Review: ‘Isle of Dogs,’ a film for dog-lovers

Jonathan McCaslin, Staff Writer

Okay, so we know Wes Anderson is both a brilliant writer and director. His original screenplay for “Moonrise Kingdom” was nominated for an Oscar in 2013 and his directing skills earned him a Best Director nomination in 2015 for “The Grand Budapest Hotel,” a film that took home four different Oscars that year.

Another aspect of Anderson’s many talents lies within the art of stop-motion cinema. In 2009 he wowed me with “Fantastic Mr. Fox” — a great movie for anyone who enjoys something a little more family friendly — and he continued to do so again with his most recent film “Isle of Dogs.” It was released in theatres in April, and made available on Blu-ray, DVD and streaming services in July.

“Isle of Dogs” takes place in a dystopian near-future Japan. It’s revealed that man’s best friend has unintentionally turned on society: A dog-flu virus has spread through most of the canine population. The authoritarian Mayor Kobayashi signs a decree barring all dogs from the limits of Megasaki City and banishes them to Trash Island.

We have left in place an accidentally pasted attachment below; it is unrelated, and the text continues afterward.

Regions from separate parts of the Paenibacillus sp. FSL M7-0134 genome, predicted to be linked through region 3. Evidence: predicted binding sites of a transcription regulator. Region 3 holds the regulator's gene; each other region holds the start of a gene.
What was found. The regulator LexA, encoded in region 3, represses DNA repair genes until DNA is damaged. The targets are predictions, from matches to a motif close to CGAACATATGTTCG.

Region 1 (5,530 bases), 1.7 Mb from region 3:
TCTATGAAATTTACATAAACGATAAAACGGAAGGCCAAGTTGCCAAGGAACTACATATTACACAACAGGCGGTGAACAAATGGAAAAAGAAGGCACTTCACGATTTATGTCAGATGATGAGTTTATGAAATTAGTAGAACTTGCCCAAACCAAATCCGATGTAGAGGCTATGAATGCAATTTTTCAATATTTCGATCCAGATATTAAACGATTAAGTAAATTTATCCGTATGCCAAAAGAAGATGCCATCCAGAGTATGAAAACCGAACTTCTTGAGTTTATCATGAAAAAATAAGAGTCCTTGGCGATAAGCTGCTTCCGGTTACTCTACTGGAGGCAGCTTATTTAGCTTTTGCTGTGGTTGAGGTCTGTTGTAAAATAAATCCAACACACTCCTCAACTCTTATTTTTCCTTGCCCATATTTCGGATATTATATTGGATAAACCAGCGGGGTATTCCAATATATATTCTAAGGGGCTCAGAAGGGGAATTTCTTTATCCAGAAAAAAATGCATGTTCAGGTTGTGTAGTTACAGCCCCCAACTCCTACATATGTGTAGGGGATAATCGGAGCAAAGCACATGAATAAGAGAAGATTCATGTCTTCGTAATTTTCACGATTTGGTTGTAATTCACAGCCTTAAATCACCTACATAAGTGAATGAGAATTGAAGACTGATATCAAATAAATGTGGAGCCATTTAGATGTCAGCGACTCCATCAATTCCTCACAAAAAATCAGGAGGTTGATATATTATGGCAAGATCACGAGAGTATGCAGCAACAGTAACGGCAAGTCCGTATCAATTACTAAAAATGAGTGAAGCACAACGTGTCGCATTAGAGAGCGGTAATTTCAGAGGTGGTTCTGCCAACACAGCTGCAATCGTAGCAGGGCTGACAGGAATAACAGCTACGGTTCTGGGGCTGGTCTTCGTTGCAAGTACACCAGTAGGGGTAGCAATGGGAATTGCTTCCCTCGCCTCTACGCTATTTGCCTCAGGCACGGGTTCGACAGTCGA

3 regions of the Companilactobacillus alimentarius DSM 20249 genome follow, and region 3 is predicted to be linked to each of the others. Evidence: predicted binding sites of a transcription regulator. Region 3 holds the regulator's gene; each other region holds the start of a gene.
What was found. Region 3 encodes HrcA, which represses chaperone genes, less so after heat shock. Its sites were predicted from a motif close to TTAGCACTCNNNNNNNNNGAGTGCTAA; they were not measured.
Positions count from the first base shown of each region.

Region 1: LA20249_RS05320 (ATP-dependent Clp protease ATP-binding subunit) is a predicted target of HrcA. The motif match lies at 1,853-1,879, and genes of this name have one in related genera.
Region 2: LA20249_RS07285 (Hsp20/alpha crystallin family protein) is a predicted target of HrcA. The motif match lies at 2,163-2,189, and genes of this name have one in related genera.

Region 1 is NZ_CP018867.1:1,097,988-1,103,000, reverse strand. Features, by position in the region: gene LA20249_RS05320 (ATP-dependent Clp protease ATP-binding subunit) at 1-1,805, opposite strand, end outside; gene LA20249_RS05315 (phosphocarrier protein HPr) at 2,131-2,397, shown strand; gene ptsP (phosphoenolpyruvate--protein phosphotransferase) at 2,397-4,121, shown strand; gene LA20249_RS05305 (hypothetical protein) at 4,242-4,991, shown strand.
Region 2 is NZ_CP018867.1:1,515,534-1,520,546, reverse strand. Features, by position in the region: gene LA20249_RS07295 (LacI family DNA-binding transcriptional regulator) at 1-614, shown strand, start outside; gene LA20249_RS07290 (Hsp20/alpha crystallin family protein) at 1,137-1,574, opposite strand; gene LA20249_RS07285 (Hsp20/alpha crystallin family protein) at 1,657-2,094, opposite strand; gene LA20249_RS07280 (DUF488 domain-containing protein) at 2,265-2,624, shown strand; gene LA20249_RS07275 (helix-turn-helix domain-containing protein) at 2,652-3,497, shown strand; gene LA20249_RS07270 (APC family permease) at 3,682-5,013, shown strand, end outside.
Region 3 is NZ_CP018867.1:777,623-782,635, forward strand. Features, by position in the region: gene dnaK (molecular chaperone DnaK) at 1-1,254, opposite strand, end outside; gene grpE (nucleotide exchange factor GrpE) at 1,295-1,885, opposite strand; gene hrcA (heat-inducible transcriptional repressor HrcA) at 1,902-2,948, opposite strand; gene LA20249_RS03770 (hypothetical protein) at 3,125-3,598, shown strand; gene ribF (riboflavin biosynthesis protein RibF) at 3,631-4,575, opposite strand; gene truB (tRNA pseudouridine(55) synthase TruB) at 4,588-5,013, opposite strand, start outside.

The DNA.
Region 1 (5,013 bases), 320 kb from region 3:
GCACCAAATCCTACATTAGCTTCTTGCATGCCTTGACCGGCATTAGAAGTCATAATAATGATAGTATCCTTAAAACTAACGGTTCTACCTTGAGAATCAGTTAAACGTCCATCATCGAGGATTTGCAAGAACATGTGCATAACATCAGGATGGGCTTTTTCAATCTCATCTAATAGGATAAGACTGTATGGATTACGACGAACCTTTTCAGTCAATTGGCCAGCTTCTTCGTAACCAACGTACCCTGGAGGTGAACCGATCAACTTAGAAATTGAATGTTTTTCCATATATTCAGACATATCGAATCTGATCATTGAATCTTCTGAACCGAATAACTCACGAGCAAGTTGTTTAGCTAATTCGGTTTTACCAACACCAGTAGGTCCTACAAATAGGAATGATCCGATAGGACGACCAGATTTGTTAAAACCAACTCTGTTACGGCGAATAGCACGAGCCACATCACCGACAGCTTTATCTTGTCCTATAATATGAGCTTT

The first dog to be sent is Spots (voiced by Live Schreiber), the beloved pet of Kobayashi’s orphaned nephew Atari (Koyu Rankin).

Jump six months later and we see Atari stealing a plane. He’s determined to rescue Spots and bring him back home. After crashing on the island, he is rescued by five dogs: Rex (Edward Norton), King (Bob Balaban), Duke (Jeff Goldblum), Boss (Bill Murray) and Chief (Bryan Cranston). The pack of dogs decide to help Atari find Spots, though Chief, a former stray, is reluctant to align himself with a human.

In the meantime, Kobayashi sends a rescue team to fetch Atari. After a brief skirmish, and with the help of a purebred named Nutmeg (Scarlett Johansson), Chief decides to fully cooperate with the team in their search for Spots. They seek the guidance of two sage dogs, Jupiter and Oracle, who warn them about a cannibal tribe of dogs that might be on the island.

Back in Megasaki City, Professor Watanabe finds a cure for the dog-flu but is poisoned by the Mayor. This causes American exchange student Tracy Walker (Greta Gerwig) to become suspicious. She enlists the help of assistant scientist Yoko Ono (no, not the one who ruined the Beatles), to whom she passes a vile of the cure.

You’ll have to watch the film to find out what happens next.

In short, “Isle of Dogs” brought an amazing story to the silver screen, and one worth a first or second viewing on your dorm-room TV. The stop-animation proves to be breathtaking (the dog’s fur, in particular, looks uncanny) and the journey shared between Atari and his companions leaves the audience satisfied with the outcome.

The film has done well for itself. It scored an 89 percent rating Rotten Tomatoes and rung in nearly $32 million at the box office, also giving Anderson the biggest opening weekend of his career.

I’d recommend “Isle of Dogs” to anyone who loves dogs, plot and animation.

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